Tuesday, 26 July 2016

Rebirth

"Rebirth" (2016, Karl Mueller, Netflix) is a film about peer pressure and the dangers of self-help groups.

Kyle (Fran Kranz) is a guy trying to live the American dream. He has a wife and a kid and a white collar job and spends his evenings going to through the same routines. Every day is the same and he feels a nagging feeling of unfulfilled potential. But in the main, he has a beautiful family and a beautiful home and what more could a guy want?

Kyle's everyday life is soon turned upside down, however, when his old college friend, Zack (Adam Goldberg) shows up at his office looking and acting every inch the free spirit he was in college. Intrigued, Kyle agrees to join Zack on a weekend self-help retreat called "Rebirth" which Zack maintains is the key to self discovery and enlightenment.

When he gets there Kyle finds the experience to be somewhat different to his expectations and he becomes lost in a maze of confusing situations, emotions and rooms as he tries to make sense of it all. But his terrifying ordeal may not simply end when he finally escapes the labyrinth as although you are free to leave "Rebirth" at anytime...."Rebirth" may not leave you....

I like Fran Kranz. I've mentioned this before. I think he's a talented actor and it's just a bonus that he's also cute. This film has flaws, but one thing really shines through and that's Kyle's palpable frustration and terror. He feels like he's missing some big joke and everyone is in on it except him and his awkward attempts to join in to the 'big group' are almost hard to watch. He's a dull, normal, everyday guy and he doesn't want to be the protagonist. I feel for the guy.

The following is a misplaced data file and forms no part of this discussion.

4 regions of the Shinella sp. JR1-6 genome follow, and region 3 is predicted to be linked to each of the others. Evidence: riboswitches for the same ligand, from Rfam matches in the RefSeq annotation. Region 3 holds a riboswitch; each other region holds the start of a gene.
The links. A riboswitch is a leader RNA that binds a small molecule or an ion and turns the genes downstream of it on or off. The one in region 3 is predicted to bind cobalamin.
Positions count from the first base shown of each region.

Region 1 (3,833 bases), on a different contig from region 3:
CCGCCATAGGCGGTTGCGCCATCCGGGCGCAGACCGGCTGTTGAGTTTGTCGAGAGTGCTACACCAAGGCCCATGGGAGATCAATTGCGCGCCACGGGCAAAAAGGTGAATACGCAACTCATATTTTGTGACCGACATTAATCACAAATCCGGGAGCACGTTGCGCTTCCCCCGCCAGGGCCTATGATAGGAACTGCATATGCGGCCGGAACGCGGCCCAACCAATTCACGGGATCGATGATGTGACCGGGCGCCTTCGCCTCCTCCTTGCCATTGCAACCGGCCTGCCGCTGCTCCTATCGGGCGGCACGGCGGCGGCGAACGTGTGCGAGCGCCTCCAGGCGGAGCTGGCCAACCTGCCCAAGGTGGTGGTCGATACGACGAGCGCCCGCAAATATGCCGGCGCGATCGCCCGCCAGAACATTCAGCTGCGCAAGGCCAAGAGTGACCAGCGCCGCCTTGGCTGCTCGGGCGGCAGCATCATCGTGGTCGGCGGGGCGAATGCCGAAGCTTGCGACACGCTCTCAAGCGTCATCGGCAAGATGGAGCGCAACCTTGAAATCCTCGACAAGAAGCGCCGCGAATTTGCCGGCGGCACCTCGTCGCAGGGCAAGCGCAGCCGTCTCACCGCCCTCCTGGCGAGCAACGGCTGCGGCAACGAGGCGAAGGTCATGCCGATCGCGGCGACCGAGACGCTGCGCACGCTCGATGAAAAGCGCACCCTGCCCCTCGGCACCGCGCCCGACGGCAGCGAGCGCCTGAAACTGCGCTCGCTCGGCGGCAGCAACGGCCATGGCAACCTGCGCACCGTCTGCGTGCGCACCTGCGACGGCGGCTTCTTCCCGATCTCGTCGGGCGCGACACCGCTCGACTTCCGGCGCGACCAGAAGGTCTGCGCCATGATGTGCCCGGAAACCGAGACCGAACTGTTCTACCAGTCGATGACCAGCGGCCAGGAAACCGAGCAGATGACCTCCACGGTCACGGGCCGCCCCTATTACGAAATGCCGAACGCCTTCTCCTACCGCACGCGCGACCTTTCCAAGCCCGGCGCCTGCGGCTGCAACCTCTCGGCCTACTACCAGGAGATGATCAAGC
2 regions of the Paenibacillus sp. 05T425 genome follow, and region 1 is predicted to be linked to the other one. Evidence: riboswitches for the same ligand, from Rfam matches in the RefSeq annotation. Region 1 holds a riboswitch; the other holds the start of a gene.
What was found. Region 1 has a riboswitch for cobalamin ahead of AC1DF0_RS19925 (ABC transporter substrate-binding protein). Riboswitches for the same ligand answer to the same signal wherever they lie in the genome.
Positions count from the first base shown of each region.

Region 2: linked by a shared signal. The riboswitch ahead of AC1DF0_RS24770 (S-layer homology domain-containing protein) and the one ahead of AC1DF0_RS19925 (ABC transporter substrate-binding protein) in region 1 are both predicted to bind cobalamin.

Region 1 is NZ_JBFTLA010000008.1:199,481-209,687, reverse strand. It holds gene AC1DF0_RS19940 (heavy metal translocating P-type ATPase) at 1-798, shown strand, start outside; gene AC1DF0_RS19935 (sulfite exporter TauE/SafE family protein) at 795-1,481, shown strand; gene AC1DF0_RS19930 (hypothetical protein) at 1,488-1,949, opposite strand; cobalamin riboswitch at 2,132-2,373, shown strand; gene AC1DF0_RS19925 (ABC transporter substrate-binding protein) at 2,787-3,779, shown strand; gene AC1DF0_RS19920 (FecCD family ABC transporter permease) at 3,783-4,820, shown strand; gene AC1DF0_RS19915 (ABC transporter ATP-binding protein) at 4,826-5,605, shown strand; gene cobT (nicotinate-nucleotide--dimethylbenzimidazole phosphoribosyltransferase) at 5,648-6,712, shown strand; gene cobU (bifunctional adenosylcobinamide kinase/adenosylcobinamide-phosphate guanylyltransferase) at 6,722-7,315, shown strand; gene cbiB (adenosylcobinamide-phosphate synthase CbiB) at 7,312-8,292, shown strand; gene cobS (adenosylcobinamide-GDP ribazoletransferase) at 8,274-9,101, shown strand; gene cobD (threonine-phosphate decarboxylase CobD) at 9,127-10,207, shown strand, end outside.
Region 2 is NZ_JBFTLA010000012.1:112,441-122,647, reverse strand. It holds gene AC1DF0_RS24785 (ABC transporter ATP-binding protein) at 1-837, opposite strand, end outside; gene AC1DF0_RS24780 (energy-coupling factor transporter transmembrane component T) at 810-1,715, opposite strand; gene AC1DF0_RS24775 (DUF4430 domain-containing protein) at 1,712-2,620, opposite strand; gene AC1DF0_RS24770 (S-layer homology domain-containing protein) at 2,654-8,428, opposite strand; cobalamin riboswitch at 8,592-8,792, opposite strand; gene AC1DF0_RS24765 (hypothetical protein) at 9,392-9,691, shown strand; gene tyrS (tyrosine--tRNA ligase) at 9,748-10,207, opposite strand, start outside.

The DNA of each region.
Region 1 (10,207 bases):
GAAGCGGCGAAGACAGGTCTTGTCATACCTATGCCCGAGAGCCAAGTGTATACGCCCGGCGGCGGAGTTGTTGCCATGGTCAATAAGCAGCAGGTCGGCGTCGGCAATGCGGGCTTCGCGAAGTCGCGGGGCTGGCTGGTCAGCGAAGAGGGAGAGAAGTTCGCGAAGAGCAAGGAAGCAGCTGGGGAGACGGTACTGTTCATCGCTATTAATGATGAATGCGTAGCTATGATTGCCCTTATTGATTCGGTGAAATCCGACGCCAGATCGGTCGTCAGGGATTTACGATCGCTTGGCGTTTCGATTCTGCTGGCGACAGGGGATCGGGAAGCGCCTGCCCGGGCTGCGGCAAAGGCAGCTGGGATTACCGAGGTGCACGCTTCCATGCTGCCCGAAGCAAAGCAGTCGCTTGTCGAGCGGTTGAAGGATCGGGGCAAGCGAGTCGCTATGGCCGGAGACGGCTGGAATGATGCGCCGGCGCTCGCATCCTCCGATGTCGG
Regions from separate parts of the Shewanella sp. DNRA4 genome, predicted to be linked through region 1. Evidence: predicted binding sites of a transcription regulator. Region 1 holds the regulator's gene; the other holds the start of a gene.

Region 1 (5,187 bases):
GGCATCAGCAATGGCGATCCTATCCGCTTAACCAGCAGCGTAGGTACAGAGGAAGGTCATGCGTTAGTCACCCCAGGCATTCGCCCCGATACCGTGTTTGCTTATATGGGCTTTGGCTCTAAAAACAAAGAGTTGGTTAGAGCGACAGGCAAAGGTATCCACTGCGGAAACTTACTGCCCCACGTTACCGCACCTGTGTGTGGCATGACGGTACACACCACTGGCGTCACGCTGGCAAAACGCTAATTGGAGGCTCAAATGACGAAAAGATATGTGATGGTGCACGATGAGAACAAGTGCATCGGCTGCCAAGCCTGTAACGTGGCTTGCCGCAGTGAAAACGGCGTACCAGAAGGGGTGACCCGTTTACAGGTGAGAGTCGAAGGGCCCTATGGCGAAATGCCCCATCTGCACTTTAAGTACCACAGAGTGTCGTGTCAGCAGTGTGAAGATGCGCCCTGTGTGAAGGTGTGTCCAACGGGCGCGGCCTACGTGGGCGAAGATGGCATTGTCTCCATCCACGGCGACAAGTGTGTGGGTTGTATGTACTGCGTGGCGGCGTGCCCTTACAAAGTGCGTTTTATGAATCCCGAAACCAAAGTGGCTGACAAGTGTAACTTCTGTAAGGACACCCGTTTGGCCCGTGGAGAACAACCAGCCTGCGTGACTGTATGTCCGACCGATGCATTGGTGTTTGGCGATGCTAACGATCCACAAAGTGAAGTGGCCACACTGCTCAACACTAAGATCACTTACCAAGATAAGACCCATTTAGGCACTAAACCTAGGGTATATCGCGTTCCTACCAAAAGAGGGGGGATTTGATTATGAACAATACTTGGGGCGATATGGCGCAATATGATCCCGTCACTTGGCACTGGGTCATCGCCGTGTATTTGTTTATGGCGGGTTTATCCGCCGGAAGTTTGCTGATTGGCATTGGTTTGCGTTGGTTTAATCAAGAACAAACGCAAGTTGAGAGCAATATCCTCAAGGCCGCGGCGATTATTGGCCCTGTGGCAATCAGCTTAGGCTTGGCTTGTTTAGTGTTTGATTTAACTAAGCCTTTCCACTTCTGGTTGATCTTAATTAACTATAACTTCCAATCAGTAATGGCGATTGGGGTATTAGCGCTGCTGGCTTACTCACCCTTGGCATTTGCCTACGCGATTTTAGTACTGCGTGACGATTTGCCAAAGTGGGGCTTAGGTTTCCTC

Nicky Whelan, however, steals the show as the mysterious, sophisticated and cold Naomi.

I have met people who are involved in something I'd consider along the same lines as "Rebirth" as an organisation. They live the brand, they breathe the brand, they wear the brand, they drink the brand, they eat the brand and they only talk about the brand. They're so indoctrinated into their organisation's influence that it's honestly scary. And while this film pokes fun at organisations like the one I'm thinking of, it also makes a hard hitting statement: everyone thinks they need this. Everyone thinks they're doing something wrong and that they could achieve more, all they need is for some nice, easy, secret potion to make everything fall into place. And that potion's price is not so important if it's shiny enough...

The film is really slow to start and I did find myself thinking about giving up, but once it got going it was interesting enough. Almost everyone in the film is an asshole. And the underlying tone that everything is a big sham but no one is willing to say it is pretty haunting. But all in all the film feels a little under produced and something felt missing, but I couldn't put my finger on it. Whilst it's not exactly a ground breaking film, I did enjoy it and felt some things about it ponder at the back of my mind over the course of the following day, which I appreciated.

[Image: Netflix]
Hani